What This Means for Unions: The NLRB Judges Decision; Walmart Strikes Lawful, Must Reinstate WorkersBy: admin | January 29, 2016 |
Administrative Law Judge Geoffrey Carter said in a ruling posted on the board’s website that the U.S. retailer violated labor law by “disciplining or discharging several associates because they were absent from work while on strike”.
The ruling was hailed by labor group Making Change at Walmart as a “huge victory” for employees, although Walmart indicated it would likely appeal the decision to the labor agency’s board in a statement:
“We disagree with the Administrative Law Judge’s recommended findings and we will pursue all of our options to defend the company because we believe our actions were legal and justified,” Walmart spokesman Kory Lundberg said (@korylundberg).
Walmart had argued that it was lawful to discipline workers with unexcused absences to participate in the protests because the strikes constituted “intermittent work stoppages” not protected under labor law.
But the judge found this case differed materially from other previous work stoppages not protected by law because, among other factors, it was not a brief strike – meaning the risk for workers was higher – and because it was not scheduled close in time with other strikes.
Judge Carter ordered Walmart to offer 16 former workers their previous jobs and make them “whole for any loss of earnings and other benefits suffered as a result of the discrimination against them”.
Union Built PC spoke to a former Walmart Employee for his feedback on his victory… and when it is a victory at all:
“As a former Walmart employee about a decade ago, I remember how hard I laughed when my training had anti-union videos that seriously reminded me of cold war era propaganda.
“‘If you are approached by a Union Representative” – shows shady person approaching you in the clothing section as if he’s about to flash you – “don’t’ talk, get a manager to have them escorted off the premise immediately.’
“And I ‘loved’ receiving my evals; “Outstanding. Excellent. Outstanding. Enjoy your .10 raise.”
“I don’t bear any ill will to my former employer, but they definitely abused their workers when it came to pay. All under the banner of ‘the customer is always right’ and under the guise of corporate profits.”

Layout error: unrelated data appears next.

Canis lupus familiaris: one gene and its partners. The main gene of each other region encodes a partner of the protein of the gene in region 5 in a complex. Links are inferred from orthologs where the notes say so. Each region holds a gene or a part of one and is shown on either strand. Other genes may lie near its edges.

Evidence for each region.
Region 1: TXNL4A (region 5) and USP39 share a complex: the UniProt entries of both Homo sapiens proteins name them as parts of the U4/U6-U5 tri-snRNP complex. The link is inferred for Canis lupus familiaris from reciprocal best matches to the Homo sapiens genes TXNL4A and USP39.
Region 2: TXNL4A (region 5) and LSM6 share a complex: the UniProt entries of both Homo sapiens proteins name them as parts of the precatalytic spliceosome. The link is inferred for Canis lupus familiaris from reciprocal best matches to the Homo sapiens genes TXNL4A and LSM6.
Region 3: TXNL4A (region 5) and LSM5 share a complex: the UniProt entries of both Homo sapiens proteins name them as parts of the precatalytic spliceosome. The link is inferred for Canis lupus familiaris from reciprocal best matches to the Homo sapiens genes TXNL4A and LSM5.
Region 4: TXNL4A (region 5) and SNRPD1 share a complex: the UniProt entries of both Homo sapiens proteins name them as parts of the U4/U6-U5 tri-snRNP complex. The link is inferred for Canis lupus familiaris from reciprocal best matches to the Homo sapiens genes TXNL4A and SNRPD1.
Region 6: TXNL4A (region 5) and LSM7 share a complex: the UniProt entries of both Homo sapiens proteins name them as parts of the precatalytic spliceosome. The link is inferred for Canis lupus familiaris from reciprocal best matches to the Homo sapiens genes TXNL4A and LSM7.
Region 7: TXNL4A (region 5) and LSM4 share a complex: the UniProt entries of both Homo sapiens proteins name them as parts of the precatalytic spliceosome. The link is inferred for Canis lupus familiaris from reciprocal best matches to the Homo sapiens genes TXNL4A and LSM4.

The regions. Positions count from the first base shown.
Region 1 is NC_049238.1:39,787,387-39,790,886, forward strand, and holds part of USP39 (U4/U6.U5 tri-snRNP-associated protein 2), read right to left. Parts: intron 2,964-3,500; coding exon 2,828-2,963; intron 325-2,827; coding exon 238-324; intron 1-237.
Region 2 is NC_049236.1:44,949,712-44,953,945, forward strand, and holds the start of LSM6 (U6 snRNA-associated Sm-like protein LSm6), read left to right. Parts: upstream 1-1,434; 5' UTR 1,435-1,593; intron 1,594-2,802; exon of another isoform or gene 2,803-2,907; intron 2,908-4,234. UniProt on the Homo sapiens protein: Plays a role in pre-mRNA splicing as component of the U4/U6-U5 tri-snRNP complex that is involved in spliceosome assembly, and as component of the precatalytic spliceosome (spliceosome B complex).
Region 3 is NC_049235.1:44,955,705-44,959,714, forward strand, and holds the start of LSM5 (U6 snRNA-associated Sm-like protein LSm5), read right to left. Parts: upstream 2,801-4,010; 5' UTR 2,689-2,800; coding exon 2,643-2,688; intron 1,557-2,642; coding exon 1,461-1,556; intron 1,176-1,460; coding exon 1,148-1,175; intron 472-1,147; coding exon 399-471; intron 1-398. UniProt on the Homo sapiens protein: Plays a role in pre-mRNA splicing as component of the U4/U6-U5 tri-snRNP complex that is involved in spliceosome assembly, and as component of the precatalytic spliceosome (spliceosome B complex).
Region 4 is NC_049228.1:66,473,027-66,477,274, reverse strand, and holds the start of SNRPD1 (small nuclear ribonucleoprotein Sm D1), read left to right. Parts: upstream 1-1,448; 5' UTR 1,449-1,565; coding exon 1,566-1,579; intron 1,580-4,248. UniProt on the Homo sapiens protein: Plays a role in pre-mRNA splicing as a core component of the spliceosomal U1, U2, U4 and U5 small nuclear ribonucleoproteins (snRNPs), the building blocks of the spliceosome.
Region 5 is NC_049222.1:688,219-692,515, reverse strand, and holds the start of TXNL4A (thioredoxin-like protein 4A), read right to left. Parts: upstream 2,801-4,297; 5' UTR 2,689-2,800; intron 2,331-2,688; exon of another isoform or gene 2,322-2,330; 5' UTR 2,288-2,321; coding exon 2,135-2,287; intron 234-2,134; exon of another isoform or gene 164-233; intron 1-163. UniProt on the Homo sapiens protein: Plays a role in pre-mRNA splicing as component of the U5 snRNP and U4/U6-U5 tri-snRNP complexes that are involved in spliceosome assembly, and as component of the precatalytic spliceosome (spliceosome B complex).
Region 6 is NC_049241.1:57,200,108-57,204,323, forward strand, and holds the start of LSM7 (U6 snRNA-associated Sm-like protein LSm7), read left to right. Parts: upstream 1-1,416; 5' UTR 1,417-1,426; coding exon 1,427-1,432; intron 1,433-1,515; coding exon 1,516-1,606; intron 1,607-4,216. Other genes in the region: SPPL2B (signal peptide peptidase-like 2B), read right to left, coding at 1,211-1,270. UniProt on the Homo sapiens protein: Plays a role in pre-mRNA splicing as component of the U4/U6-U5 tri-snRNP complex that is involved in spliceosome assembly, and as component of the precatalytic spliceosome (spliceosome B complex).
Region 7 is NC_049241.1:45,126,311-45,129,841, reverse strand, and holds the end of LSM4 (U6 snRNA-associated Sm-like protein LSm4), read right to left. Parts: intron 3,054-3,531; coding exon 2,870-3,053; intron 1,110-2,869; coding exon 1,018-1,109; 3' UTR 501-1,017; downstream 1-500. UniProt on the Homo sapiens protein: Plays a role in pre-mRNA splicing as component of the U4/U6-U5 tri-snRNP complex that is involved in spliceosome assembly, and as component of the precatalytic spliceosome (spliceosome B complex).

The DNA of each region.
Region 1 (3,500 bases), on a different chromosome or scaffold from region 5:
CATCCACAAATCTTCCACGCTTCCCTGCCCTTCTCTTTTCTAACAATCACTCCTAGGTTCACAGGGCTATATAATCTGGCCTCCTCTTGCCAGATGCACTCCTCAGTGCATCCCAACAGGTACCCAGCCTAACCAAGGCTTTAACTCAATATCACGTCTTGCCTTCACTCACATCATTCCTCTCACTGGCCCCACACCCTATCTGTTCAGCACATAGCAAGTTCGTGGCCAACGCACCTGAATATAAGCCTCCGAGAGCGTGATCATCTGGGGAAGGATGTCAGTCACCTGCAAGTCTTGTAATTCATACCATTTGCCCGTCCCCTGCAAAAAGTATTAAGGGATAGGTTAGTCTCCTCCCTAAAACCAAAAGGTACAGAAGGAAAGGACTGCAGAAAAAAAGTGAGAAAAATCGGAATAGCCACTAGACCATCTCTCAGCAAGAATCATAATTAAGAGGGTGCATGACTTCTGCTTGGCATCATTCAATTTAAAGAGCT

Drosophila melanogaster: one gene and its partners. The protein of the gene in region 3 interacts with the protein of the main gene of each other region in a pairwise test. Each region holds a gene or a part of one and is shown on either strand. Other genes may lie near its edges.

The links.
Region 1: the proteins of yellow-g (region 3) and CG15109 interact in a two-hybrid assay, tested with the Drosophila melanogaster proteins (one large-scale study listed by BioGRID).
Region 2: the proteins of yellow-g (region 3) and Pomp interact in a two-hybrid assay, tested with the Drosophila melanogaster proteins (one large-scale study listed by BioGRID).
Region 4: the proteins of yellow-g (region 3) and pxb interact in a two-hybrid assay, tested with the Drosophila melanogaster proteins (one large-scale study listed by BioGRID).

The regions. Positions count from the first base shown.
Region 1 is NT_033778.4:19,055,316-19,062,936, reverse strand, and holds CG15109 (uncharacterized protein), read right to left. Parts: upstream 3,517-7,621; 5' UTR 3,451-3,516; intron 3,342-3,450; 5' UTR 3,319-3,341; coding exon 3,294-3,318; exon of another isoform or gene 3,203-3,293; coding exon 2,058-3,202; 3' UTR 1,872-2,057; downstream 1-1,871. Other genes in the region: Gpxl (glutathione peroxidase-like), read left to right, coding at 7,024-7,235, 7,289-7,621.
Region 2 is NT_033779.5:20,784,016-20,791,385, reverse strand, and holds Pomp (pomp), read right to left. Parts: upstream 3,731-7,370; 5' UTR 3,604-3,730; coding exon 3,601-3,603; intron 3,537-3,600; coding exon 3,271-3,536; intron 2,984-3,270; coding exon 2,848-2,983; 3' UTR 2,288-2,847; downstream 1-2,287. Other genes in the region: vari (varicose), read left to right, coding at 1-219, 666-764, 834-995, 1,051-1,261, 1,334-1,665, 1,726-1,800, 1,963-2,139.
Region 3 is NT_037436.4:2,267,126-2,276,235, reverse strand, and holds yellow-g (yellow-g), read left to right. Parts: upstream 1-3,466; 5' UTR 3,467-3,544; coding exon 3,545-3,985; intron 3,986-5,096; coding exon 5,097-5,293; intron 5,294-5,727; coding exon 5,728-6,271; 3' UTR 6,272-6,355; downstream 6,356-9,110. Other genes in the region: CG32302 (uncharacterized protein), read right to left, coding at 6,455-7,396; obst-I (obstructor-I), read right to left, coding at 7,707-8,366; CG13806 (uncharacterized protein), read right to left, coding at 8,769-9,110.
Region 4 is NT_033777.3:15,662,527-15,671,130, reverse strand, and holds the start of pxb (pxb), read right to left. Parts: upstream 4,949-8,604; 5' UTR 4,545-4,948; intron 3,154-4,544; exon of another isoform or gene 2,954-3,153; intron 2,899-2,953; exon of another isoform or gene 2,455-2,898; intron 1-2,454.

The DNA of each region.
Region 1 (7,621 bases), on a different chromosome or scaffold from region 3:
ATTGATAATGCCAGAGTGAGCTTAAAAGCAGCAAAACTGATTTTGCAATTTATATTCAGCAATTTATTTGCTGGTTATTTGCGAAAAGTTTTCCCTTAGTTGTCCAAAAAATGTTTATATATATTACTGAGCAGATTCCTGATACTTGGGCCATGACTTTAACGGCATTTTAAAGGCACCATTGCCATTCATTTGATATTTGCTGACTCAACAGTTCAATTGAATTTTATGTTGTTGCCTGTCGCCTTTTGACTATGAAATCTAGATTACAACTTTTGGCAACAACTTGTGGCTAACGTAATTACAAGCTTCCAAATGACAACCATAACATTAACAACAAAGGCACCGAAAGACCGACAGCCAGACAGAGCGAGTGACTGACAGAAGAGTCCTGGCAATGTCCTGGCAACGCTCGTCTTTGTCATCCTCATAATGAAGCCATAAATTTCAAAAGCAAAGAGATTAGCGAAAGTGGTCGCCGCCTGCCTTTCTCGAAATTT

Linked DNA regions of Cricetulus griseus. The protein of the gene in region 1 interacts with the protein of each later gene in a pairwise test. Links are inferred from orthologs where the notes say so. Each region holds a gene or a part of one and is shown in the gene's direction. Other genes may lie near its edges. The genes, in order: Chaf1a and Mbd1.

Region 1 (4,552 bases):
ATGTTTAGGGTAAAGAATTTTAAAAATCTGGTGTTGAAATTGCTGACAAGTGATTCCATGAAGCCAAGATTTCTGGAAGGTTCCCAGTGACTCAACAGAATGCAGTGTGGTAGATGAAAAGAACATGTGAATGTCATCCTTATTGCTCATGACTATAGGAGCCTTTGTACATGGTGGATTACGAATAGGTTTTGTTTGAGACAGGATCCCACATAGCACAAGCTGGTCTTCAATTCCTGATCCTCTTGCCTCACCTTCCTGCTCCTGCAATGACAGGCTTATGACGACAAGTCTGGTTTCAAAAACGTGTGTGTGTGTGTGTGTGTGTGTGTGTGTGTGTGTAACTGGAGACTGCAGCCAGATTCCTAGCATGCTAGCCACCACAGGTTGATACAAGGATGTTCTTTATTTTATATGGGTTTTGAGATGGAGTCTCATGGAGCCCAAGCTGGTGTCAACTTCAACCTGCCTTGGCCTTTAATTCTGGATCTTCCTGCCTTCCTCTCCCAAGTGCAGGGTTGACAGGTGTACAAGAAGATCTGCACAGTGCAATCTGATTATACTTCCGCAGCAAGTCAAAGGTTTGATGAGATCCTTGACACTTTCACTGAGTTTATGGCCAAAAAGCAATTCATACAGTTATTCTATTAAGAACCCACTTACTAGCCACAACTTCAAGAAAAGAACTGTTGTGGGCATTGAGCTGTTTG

This video is shown to all associates at on-boarding – it is mandatory that everyone working for Walmart understands they are “better off” without a union! This training video – boasting the care and concern Sam Walton has for its employees – actually leaked and posted to social platforms such as YouTube (see minute marks 2:34 and 6:45).
The Impact… Is it a “huge victory”?
Administrative Law Judge Geoffrey Carter also ordered Walmart to hold a meeting in more than two dozen stores to inform workers of their rights to organize under U.S. labor law.
The impact, if any, the decision would have on the efforts by Making Change at Walmart and other groups to pressure Walmart on wages and benefits is unclear. The UFCW has tried for years to organize Walmart workers and the hurdles remain high. With a consistent history of anti-union messaging presented to their employees – and a statement already issued by Walmart spokesman Lundberg disagreeing with these with intent to file appeal defend the company on the grounds their actions were legal and justified – how can we trust the meetings ordered by Judge Geoffrey Carter will be transparent and without bias?
We suppose Union Built PC will need to source out more Walmart employees who attended one of these meetings to understand just how clearly their right to organize under U.S. Labor Law was communicated.
What do you think of Judge Geoffrey Carter’s decision? What impact do you think it will have on Walmart Workers? How do you feel about the inevitable Walmart appeal?
Sound off in Comments, on our Facebook Page and #UnionStrong Facebook Group, and on our Twitter or LinkedIn Pages… And don’t forget to subscribe to the Union Built PC monthly eNewsletter where we regularly cover topics related to the Labor Movement and have a regular feature called #WalmartWatch.
Additional Sources: Nathan Layne, Reuters
Blog, Corporations, Labor Movement, National Labor Relations Board, NLRB, U.S. Labor Law, UFCW, Union, United Food and Commercial Workers, Walmart